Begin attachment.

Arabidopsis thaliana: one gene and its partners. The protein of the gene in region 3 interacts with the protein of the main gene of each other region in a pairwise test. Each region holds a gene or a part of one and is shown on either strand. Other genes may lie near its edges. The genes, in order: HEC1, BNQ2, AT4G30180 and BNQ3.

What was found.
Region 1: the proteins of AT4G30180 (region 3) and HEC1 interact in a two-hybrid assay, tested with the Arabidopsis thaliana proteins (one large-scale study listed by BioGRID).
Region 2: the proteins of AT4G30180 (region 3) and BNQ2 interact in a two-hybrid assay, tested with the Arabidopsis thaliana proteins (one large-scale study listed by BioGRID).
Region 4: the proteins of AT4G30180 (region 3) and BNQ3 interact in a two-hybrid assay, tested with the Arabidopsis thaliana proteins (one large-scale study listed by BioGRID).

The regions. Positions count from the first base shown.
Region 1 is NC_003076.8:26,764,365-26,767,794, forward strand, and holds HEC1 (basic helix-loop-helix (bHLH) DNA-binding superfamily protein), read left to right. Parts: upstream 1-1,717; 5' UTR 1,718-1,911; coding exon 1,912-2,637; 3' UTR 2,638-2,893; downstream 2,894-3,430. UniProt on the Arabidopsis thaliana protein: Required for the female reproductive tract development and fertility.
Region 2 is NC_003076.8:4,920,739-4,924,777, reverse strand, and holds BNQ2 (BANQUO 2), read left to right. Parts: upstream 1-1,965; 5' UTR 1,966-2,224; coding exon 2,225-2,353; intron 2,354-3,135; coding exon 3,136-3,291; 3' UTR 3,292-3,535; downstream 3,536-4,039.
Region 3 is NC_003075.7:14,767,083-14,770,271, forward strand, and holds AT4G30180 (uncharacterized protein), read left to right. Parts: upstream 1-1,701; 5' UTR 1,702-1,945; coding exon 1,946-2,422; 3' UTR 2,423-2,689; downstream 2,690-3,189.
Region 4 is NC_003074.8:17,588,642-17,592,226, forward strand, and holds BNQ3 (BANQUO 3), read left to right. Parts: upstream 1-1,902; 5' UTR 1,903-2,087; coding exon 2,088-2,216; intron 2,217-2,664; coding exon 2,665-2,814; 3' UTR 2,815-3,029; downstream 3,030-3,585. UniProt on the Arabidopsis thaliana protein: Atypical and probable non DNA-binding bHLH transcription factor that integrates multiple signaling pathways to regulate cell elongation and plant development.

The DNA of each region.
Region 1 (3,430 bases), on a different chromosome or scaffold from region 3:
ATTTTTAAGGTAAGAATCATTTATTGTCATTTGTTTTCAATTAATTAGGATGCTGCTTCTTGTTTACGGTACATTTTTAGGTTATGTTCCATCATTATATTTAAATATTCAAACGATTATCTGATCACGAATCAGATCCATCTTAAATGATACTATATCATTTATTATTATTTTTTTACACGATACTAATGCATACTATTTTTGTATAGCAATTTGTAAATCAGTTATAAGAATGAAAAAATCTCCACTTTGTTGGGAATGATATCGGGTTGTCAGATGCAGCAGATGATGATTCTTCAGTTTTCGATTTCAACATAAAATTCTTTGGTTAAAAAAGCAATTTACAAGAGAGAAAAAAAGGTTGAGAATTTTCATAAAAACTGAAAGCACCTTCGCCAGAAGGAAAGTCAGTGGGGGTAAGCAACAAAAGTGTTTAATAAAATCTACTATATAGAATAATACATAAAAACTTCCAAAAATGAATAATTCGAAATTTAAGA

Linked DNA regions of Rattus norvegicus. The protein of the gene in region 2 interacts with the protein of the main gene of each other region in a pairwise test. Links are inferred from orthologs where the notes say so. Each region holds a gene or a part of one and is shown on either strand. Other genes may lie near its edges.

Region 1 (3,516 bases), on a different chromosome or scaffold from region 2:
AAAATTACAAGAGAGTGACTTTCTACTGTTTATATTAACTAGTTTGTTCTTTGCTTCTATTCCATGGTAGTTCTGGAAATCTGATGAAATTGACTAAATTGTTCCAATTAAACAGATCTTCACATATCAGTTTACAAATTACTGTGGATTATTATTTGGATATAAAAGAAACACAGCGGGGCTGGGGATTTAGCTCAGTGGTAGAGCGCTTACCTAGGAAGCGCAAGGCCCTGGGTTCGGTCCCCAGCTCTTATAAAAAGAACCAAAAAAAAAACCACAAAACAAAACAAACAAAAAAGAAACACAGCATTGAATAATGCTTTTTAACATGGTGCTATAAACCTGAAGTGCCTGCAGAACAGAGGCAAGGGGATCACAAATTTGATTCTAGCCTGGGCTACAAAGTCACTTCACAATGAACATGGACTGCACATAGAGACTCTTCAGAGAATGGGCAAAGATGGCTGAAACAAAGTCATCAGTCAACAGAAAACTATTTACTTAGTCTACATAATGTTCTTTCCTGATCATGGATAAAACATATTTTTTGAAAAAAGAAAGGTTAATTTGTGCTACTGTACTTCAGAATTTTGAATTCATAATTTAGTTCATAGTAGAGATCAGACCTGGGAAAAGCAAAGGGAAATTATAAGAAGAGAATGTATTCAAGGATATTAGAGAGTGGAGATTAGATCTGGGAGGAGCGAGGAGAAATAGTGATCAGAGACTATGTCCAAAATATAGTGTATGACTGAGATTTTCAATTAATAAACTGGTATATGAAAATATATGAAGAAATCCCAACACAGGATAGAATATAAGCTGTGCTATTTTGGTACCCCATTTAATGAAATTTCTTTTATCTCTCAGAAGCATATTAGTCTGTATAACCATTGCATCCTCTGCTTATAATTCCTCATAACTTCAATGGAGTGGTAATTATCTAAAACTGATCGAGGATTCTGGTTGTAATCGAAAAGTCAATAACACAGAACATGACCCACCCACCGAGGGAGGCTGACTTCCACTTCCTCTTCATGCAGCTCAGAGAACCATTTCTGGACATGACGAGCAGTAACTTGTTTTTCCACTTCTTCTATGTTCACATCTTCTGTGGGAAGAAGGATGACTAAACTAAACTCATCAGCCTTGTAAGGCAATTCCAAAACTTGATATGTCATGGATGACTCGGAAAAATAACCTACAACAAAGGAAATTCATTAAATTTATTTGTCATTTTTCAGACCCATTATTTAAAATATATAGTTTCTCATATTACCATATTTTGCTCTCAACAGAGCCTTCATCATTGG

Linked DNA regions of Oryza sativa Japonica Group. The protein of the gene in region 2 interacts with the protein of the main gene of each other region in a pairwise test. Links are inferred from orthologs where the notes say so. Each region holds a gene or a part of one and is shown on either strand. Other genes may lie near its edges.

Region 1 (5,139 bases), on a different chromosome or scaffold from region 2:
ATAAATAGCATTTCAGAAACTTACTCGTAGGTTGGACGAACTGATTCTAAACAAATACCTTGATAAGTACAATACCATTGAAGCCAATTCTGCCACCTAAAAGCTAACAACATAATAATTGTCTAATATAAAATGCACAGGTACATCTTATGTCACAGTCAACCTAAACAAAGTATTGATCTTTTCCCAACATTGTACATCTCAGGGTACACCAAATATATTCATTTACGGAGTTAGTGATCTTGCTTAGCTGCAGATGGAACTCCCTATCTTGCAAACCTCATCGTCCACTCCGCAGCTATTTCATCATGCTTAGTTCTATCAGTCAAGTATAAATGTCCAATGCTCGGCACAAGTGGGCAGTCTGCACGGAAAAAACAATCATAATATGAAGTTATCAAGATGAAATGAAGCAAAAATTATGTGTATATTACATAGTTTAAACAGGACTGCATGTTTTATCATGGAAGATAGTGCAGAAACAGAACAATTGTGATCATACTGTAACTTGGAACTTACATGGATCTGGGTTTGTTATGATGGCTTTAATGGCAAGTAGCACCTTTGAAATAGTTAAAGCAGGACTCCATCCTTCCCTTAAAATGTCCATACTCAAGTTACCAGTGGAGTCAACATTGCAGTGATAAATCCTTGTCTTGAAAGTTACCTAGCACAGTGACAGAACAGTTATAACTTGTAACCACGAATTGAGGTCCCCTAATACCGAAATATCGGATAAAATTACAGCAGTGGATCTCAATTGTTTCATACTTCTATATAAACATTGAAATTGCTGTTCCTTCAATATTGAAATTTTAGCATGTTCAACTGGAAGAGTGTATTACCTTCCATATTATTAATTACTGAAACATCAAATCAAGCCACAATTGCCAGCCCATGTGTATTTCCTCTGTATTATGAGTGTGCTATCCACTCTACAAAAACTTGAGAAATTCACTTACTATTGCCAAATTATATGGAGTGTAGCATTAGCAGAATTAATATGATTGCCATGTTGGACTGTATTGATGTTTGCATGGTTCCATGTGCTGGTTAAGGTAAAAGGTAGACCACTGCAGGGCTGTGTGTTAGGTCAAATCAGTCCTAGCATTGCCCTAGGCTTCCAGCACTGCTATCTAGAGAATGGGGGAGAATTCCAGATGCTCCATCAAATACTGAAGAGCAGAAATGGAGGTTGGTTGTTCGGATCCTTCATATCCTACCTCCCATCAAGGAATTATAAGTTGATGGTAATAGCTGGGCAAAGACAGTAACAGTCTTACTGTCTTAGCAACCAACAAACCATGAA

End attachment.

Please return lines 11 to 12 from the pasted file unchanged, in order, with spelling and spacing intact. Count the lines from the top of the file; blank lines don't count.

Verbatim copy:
The DNA of each region.
Region 1 (3,430 bases), on a different chromosome or scaffold from region 3: